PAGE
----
LONDON (Reuters) – Tesla Motors Inc. lost a legal challenge in Britain on Tuesday against BBC television’s Top Gear motoring program, which had questioned the range claimed by the manufacturer for its electric Roadster sports car.
California-based Tesla was seeking to overturn an earlier dismissal of its claim for libel and damages against the show, arguing it had lost sales in Britain as a result of the report.
In a December 2008 program, Top Gear said the two-seat Roadster fell short of its advertised range on a single charge.
Tesla argued the comments were defamatory because it had “intentionally or recklessly grossly misled potential purchasers.”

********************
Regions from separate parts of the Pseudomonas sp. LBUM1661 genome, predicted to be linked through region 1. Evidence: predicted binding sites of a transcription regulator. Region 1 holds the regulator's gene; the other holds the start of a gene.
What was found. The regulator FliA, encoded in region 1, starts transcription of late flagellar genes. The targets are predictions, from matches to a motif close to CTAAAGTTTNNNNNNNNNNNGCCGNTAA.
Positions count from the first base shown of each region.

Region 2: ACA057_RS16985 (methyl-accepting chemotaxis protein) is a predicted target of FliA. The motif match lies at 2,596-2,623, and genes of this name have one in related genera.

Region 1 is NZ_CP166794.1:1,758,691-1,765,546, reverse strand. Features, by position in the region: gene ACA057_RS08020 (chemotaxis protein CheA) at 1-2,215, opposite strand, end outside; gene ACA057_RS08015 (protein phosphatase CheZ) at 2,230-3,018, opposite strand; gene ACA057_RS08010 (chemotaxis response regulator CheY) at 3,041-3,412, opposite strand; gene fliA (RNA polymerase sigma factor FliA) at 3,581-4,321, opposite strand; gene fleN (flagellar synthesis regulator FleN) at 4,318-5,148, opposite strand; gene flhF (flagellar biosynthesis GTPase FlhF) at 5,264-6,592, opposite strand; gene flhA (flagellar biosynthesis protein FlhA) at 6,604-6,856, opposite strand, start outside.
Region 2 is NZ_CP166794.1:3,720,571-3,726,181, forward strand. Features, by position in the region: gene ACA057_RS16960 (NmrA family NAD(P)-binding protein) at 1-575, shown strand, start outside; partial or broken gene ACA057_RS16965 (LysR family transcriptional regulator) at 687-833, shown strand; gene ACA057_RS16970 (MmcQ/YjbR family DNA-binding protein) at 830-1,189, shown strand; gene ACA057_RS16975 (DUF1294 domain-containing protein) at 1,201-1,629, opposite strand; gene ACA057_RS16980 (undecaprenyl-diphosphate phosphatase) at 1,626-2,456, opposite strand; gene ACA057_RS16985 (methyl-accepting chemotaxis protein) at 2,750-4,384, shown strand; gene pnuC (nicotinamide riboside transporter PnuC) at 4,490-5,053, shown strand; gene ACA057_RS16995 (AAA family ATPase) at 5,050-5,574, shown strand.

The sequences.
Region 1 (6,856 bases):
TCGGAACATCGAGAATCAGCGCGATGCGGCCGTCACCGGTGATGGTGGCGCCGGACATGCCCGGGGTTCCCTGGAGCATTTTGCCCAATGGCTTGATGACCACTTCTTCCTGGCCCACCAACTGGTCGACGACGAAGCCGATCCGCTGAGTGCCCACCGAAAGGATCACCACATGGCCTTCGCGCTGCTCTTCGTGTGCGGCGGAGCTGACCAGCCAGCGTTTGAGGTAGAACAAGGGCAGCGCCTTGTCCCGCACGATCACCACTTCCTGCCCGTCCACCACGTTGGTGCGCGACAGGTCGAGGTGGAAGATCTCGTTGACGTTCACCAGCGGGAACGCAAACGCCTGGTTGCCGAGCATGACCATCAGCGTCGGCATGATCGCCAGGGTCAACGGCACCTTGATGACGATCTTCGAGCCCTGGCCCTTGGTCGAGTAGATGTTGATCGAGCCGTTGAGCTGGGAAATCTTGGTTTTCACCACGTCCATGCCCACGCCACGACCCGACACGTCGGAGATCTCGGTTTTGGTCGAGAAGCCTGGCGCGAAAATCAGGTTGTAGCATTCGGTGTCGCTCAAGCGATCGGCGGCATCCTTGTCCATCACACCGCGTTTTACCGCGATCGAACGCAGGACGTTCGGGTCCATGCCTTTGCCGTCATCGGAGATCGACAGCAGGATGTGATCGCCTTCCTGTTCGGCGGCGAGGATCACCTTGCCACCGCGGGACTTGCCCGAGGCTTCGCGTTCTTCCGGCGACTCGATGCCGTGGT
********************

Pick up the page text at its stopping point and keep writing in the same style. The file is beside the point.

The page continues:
Appeal Court Judge Martin Moore-Bick disagreed, saying the comments did not libel Tesla.
He said viewers would recognise that Top Gear’s high-speed track testing was quite different to a normal driving style.
“It would be obvious to a reasonable viewer … that the range derived from track testing was not in any meaningful sense the car’s ‘true range’,” he said.
He also dismissed Tesla’s claim for lost sales, saying it was “quite unrealistic” to argue that its failure to sell an additional 200 vehicles in the UK was entirely due to the show’s unfavourable review.
Tesla did not immediately reply to requests for comment on the decision.
The ruling came after Tesla said it had lost about $100 million in sales and canceled orders due a story in the New York Times about a different vehicle model.
Tesla said in February it expects to record its first profit in the first quarter of 2013, after posting a net loss of $89.9 million in the fourth quarter.
(Reporting by Costas Pitas; Writing by Tim Castle; Editing by Jeffrey Benkoe)
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